Thanks to its natural resources and land conditions, the United States was always destined to be one of the world’s leading agricultural producers and suppliers. Recent statistics show that in 2011 U.S. agriculture generated a gross output
of more than 374 billion U.S. dollars, and employed
more than 750 thousand people around the country.
Across the U.S. there are numerous farms of various sizes. In 2010, the total number of farms
stood at approximately 2.2 million. On average, farms in the U.S. are around 418 acres in size and in total there are nearly 920 million acres of farmland
across the country, of which around one third is operated by full owners. Altogether the real estate value
of farming land in the U.S. amounts to approximately two trillion U.S. dollars.
The United States is a major player in the global trade of agricultural products. In 2010, exports of agricultural products
were worth some 116 billion U.S. dollars. The most important countries of destination were China
, Canada and Mexico. On the other side, imports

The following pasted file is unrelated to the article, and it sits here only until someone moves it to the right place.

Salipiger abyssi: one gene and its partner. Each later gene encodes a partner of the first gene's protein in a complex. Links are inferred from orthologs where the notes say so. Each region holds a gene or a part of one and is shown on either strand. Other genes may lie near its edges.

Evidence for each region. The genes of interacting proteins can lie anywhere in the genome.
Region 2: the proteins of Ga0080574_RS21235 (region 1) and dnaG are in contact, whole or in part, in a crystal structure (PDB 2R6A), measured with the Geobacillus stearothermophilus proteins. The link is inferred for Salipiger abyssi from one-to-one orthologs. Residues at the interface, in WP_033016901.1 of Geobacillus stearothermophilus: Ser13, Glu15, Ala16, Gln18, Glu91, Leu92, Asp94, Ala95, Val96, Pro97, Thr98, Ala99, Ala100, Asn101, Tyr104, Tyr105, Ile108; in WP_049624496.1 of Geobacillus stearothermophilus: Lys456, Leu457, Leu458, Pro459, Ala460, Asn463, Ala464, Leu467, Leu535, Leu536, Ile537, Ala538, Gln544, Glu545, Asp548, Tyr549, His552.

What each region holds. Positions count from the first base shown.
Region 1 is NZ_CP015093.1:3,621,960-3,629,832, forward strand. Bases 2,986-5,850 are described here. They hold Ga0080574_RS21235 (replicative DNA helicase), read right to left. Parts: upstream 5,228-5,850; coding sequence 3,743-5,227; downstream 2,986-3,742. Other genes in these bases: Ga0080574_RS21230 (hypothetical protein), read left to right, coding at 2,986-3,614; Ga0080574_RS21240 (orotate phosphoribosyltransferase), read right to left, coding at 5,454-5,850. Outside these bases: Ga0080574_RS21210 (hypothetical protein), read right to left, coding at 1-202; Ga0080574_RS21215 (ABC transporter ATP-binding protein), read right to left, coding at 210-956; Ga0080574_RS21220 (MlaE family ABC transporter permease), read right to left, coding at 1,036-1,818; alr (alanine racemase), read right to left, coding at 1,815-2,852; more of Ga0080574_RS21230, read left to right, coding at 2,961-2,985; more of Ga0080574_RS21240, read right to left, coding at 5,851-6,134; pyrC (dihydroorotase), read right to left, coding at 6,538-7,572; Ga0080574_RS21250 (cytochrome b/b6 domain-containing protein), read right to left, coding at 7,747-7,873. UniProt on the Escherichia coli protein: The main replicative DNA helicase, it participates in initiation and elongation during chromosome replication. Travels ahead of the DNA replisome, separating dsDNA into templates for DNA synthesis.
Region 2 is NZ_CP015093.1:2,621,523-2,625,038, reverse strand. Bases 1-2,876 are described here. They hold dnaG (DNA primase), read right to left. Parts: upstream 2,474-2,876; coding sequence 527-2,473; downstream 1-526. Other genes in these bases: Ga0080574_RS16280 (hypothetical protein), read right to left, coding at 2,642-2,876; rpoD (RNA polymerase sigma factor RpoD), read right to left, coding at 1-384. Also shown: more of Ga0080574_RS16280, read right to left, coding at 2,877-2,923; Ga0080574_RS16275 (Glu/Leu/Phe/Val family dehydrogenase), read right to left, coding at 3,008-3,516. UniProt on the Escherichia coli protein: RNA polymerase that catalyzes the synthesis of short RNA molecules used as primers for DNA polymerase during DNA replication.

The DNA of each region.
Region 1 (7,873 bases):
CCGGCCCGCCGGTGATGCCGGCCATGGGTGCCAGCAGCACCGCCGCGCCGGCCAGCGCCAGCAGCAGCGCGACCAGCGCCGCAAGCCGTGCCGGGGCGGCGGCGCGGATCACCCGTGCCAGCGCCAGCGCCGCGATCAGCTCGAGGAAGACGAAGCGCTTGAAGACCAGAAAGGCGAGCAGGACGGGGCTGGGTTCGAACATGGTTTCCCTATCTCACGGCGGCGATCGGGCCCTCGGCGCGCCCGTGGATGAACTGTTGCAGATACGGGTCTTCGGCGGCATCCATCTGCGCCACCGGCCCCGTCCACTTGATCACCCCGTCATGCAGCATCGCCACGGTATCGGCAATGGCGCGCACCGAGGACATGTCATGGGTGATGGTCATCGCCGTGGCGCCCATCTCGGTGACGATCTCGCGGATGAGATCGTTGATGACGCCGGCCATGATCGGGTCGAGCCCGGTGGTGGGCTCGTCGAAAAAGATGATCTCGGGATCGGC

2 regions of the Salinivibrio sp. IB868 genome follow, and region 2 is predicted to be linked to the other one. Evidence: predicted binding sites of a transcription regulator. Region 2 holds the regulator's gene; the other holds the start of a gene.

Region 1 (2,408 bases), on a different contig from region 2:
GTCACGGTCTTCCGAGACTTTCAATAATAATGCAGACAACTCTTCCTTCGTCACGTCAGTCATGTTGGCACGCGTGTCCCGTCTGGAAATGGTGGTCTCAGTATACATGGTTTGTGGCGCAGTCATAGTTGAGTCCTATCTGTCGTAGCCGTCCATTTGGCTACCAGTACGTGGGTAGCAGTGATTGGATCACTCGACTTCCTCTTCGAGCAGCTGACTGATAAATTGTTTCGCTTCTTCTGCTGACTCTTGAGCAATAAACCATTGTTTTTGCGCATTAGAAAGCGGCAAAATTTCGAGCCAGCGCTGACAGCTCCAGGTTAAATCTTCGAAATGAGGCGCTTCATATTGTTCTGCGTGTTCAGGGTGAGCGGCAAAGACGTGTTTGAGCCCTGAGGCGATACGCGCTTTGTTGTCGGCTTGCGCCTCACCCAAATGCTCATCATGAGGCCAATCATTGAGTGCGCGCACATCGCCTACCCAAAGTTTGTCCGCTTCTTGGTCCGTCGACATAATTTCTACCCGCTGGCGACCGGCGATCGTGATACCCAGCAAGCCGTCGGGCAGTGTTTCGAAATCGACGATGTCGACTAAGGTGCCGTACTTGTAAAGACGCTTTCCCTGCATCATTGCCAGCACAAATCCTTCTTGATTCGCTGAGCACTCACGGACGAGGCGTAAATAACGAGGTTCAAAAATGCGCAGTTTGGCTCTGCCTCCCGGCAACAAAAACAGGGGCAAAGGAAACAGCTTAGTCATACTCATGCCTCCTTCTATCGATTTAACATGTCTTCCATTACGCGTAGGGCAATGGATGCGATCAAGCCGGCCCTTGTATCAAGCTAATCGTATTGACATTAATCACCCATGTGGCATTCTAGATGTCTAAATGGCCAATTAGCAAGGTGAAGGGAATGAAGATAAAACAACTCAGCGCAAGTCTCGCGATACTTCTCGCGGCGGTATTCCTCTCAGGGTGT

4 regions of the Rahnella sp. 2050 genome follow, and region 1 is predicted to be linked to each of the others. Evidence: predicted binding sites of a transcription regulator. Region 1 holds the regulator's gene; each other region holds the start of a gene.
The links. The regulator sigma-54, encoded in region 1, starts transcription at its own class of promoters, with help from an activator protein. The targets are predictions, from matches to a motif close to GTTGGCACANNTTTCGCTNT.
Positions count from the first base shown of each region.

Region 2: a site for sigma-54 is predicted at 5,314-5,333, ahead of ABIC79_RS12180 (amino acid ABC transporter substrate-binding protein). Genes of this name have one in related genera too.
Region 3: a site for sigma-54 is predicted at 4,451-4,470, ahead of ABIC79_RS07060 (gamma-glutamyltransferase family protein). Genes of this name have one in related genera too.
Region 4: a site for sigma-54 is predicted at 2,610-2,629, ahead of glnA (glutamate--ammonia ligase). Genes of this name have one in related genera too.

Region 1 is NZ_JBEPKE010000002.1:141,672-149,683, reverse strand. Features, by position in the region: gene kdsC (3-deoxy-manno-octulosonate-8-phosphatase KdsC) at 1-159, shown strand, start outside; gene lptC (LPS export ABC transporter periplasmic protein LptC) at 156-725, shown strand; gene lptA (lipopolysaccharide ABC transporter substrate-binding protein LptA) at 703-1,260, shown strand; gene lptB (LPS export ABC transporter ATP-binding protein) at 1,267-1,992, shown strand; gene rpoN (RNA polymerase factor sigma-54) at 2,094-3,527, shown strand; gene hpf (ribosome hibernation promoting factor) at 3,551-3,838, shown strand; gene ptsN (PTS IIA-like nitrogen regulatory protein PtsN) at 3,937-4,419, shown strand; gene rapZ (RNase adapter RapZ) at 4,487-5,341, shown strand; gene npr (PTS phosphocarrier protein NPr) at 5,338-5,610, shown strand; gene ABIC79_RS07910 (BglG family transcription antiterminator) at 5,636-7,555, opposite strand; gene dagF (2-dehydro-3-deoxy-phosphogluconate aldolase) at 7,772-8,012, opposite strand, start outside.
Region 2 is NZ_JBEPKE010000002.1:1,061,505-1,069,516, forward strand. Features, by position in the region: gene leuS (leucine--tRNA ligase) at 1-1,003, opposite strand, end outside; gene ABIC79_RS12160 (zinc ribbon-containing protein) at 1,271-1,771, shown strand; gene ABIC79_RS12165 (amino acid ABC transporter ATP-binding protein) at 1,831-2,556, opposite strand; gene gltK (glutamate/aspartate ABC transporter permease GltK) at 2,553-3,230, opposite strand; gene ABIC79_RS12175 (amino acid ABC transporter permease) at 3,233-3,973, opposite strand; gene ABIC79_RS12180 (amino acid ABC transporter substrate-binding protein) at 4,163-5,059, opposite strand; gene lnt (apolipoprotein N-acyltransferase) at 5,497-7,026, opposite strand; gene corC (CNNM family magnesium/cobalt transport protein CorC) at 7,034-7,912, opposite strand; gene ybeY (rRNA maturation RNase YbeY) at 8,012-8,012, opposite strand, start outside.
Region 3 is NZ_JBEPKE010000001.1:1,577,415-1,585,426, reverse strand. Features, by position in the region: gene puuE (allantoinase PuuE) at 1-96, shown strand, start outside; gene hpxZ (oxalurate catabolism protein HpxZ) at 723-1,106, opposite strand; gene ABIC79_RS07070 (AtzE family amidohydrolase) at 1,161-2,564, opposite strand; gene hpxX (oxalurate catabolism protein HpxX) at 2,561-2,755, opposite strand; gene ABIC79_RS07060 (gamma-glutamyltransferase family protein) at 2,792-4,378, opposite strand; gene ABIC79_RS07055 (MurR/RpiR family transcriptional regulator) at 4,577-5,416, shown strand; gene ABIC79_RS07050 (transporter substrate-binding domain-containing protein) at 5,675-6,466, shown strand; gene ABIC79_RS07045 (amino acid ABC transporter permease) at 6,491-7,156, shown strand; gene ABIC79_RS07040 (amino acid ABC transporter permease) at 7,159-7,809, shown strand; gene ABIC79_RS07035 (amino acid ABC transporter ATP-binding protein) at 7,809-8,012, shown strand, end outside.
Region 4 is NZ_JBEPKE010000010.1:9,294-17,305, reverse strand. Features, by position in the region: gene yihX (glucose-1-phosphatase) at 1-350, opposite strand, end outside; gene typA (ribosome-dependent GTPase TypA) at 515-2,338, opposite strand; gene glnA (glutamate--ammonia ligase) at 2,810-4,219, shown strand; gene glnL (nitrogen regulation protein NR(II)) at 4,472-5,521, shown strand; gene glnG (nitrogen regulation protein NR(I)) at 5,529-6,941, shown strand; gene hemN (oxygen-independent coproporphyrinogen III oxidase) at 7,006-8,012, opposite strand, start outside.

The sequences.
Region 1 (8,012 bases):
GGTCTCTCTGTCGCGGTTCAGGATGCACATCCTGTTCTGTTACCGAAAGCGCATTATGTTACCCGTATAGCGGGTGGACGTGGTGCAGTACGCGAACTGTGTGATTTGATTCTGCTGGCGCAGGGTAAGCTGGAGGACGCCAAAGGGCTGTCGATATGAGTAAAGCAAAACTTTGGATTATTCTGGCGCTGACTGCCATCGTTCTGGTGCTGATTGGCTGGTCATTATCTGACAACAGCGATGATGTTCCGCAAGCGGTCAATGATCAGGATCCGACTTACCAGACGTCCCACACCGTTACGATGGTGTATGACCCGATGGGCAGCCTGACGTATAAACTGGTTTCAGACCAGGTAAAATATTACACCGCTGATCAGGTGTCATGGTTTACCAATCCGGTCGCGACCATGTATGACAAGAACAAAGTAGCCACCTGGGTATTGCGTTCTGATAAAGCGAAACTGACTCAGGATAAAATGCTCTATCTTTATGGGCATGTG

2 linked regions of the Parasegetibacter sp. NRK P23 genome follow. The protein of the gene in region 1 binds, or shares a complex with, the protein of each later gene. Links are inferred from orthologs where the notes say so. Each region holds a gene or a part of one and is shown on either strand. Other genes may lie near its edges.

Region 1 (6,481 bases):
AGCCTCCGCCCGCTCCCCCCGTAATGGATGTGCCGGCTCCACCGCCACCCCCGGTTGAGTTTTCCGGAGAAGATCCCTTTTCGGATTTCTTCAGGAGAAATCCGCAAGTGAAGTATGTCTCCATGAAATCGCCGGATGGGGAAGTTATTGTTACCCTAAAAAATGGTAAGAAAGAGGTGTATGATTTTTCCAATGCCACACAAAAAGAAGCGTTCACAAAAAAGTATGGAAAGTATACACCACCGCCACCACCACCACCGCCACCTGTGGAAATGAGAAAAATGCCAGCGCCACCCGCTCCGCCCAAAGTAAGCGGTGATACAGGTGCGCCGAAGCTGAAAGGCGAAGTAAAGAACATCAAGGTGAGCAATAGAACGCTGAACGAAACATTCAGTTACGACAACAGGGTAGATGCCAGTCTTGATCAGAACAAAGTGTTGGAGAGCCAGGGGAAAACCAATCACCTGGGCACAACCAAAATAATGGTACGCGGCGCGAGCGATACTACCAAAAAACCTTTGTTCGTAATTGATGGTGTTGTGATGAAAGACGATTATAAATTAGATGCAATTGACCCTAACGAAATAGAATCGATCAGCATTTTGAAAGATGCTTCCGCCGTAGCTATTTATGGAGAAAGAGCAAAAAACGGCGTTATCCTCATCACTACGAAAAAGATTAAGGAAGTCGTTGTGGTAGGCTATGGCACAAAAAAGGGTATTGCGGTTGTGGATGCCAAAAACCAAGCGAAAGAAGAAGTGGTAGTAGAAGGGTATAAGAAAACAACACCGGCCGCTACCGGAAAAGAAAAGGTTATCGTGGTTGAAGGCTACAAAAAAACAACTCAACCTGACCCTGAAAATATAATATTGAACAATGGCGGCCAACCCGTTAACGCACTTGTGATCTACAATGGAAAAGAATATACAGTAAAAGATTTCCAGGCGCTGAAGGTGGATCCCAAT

worth around 82 billion U.S. dollars made their way into the United States. Principal countries of origin were Canada, the European Union
Farming also involves significant production costs
. In the United States, expenditure totaled more than 287 billion U.S. dollars in 2010. A closer look at the composition
of these costs shows that feed makes up the largest share, followed by farm services, livestock and poultry.
Over the last decade, the issue of genetic engineering has increasingly been on the agenda. The United States has by far the highest acreage of genetically modified crops
worldwide. Some crops have a very high share of GM crops
per species. For example in 2011, 94 percent of all soybeans planted in the U.S. were genetically modified so as to be herbicide tolerant.
Photo: sxc.hu / kovik